Around 500,000 tonnes of waste oil is collected from garages each year. Half is burned in coal-fired power stations and half in roadstone plants.
From December, however, both these outlets must stop burning waste oil unless they can comply with the waste incineration Directive (WID). This requires waste to be burned at 850°C for two seconds and for strict emission limits to be met, most notably for NOx.
Coal-fired power stations cannot comply with either requirement, while roadstone plants cannot meet the emission limits. Compliance would require investment in equipment of more than £100 million for each power station and £400,000 for a roadstone plant.
Both sectors, together with waste oil collectors, had hoped DEFRA would either seek derogations from the Directive for such installations or exploit a loophole in it allowing Member States to ignore the minimum temperature requirement (ENDS Report 343, pp 18-19 ).
However, at a waste oil conference organised by Shell in February, officials announced neither will happen. "[The industry] may not like it, but we're applying the law," said DEFRA's Andy Howarth.
Electricity generators and roadstone manufacturers were exasperated. Martin Isles of the Quarry Products Association, which represents roadstone plant operators, said it would lead to increased burning of heavy fuel oil (HFO) and increased emissions of carbon monoxide and other pollutants.
"May I ask DEFRA to open their textbooks at the sustainable development page?" he quipped. Waste oil, he argued, should not be classified as a "waste" under EU law because HFO has a worse environmental performance.
"There may be emissions that are better controlled now than under WID," said Mr Howarth, "but it isn't us who say what is and isn't waste. That comes from EU law, and that is what we're applying."
Most roadstone plant operators have yet to decide whether they will upgrade their plants - although one major operator has decided not to, said Mr Isles. The QPA is "actively considering" a legal challenge to the Directive.
Much now depends on the development of alternative disposal routes for waste oils, particularly cement kilns or steelworks.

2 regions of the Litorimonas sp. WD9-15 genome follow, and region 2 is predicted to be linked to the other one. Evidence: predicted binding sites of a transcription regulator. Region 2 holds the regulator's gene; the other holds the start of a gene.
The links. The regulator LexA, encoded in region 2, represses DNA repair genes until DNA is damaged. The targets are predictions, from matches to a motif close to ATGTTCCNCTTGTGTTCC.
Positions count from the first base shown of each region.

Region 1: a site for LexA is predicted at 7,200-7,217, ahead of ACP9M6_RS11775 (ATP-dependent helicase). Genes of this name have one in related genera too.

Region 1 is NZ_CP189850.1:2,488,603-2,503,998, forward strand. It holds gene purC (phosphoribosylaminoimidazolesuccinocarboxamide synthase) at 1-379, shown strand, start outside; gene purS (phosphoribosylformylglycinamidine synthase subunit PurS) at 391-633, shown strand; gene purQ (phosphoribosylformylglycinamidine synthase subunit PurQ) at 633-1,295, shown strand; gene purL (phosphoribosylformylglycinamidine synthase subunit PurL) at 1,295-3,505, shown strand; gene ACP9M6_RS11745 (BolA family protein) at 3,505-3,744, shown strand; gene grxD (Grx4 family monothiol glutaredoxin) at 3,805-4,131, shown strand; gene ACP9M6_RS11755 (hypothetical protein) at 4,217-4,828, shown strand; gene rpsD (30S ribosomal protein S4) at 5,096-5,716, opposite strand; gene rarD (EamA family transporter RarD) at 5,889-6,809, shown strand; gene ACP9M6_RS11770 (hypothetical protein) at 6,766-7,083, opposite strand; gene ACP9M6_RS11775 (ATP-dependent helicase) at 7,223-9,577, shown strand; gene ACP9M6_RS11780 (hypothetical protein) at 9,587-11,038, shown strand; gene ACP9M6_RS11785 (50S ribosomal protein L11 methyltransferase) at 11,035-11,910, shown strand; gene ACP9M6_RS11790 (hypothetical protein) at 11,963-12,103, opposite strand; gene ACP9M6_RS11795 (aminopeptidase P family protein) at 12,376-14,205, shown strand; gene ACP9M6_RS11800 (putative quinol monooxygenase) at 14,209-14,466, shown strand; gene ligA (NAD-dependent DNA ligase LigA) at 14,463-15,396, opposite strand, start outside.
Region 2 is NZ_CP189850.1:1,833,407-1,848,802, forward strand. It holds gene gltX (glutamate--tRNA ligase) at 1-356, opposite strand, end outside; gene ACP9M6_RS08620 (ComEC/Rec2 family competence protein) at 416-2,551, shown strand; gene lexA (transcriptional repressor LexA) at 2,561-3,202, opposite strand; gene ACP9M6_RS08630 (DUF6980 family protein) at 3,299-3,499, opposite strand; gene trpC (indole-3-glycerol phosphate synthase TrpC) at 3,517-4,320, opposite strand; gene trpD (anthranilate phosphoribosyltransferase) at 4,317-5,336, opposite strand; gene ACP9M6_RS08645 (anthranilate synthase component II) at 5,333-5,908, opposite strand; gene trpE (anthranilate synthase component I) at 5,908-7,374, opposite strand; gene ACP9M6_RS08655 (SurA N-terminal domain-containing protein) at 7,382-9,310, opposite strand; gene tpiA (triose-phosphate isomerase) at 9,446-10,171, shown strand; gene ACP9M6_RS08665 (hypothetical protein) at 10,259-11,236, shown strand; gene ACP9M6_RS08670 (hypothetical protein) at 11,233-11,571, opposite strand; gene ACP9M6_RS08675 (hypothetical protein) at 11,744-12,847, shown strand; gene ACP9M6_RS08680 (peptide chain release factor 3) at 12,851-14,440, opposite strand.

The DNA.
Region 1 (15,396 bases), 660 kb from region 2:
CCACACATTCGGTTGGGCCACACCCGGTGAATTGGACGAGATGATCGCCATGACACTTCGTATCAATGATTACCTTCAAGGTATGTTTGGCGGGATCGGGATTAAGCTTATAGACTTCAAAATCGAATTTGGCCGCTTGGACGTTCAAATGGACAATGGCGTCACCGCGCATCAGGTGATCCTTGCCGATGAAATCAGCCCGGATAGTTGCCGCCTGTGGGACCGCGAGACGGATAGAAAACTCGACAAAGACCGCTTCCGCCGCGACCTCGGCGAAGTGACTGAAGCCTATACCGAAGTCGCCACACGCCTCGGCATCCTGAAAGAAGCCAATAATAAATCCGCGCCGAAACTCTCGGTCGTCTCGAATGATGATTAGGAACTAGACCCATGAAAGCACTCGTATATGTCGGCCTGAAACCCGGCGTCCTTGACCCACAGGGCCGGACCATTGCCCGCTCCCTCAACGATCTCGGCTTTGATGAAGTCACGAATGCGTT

The regeneration of waste oil appears to have been ruled out as a viable alternative. The European Commission is currently considering, as part of plans to revise the waste oil Directive, whether to scrap the legal priority for regeneration (ENDS Report 360, p 47 ). The move would save the UK from further proceedings and embarrassment over its failure to implement the Directive.
Martin Brocklehurst, head of waste strategy at the Environment Agency, said the Agency "doesn't see [regeneration] as good environmental practice". The lack of a market for regenerated oil in the UK, he said, had led some regenerators to operate under financial pressure, with environmental consequences. This appears to be a veiled reference to the Agency's legal tussle with Petrus Oil in the late 1990s (ENDS Report 294, p 5 ).
Theoretically, the cement industry has "substantial capacity" to take waste oils, said David Pocklington, the British Cement Association's director of industry affairs. Half of Britain's cement kilns could take it without changing their permits.
But Mr Pocklington was at pains to point out that "everything is price related" and many other industries are competing to burn their waste in cement kilns.
Cement kilns would probably charge gate fees for the material - a move that would lead to significant cost increases for garages and could encourage some garages to dispose of their waste oil illegally.
However, the idea of establishing a producer responsibility scheme for waste oil, whereby oil companies would provide the funds to cover collectors' additional costs, is being discussed within DEFRA. "Oil companies could be obliged to collect and, if necessary, regenerate, some waste oil based on the amount of oil they place on the market," said Mr Howarth.
A similar scheme for packaging waste has existed since 1998, while others are being introduced for end-of-life vehicles and waste electrical and electronic equipment. DEFRA is also consulting on whether to introduce a producer responsibility scheme for farm plastics (ENDS Report 359, pp 47-48 ).
An interesting potential market could be the use of waste oil as a reductant in steel furnaces. Corus could, for example, use up to 350,000 tonnes per year at its Redcar works in Cleveland. As this would not be classified as waste incineration, such a move would not require the furnace to comply with the incineration Directive - enabling Corus to pay collectors perhaps 50% of the current market rate for waste oil of £120-145 per tonne.
However, there are doubts about the likelihood of Corus taking anything more than a "modest" amount of oil. "The capacity to take 400,000 tonnes of oil is clearly there, but in my view it would be unusual [if it was taken up]," said David Fitzsimons of consultancy Oakdene Hollins. "In other countries, only modest amounts are taken in due to water contamination."
Water content would have to be below 0.5% said Roger Creswell, director of the Oil and Chemical Recycling Association. This could only be met "with difficulty".
Collectors are also concerned about working with a single large company such as Corus, and the logistical difficulties in getting oil to Redcar.